I like categories. I like to categorize ideas, issues and thoughts in order to develop my understanding. The same is true for green building law; I like to think of this emerging practice in terms of categories.
The other day I was asked "what is green building law?" by an environmental attorney. I had never really been asked that question before so I reverted to my categories. This is what I told the environmental attorney, almost word for word:
Green building law has both front-end and back-end components. At the front end, you have the contract. Additionally, you have to deal with financing, land use and real estate legal issues.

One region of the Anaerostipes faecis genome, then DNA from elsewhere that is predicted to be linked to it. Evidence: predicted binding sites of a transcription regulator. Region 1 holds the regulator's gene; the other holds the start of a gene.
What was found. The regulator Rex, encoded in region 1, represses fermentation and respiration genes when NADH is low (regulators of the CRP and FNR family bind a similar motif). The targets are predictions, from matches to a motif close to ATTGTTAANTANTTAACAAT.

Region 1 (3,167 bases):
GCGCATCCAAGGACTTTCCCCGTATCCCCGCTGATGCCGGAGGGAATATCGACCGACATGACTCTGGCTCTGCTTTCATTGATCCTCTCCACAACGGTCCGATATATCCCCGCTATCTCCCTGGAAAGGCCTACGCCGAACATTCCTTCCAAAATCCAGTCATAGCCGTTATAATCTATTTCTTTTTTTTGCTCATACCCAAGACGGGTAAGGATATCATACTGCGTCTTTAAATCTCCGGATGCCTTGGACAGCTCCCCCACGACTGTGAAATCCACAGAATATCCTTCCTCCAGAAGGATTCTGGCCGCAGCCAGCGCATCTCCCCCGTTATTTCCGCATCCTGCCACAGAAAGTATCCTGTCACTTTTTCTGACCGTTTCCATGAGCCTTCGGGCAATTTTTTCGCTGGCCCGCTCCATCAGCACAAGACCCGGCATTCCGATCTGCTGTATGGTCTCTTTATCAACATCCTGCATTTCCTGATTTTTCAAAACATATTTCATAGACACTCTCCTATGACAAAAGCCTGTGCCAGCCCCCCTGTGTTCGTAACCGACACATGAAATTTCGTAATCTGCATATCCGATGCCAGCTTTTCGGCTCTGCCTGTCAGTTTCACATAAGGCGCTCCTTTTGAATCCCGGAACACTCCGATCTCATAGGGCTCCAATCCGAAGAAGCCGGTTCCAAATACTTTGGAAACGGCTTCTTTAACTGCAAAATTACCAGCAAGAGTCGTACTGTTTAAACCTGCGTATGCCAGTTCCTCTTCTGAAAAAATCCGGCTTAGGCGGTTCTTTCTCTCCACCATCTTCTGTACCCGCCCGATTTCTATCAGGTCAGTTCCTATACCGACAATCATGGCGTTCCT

At the back end, green building law deals with potential disputes. These potential disputes fall into one of three categories:
(1) Certification – Disputes arise from green building certification when a project fails to achieve certification. Which party will be responsible for the failed certification?
(2) Regulations – Regulations refer to those green building regulations that require or incentivize green building development. Failure to comply with these regulations can result in green building litigation.
(3) Green building strategies – Specific components of a green building that can result in litigation. The example I give is a green roof that leaks. Who will be responsible for the leaking green roof?
Do these categories properly define green building law? What am I forgetting? Most importantly, do you have a better understanding of what a green building attorney can do for your business?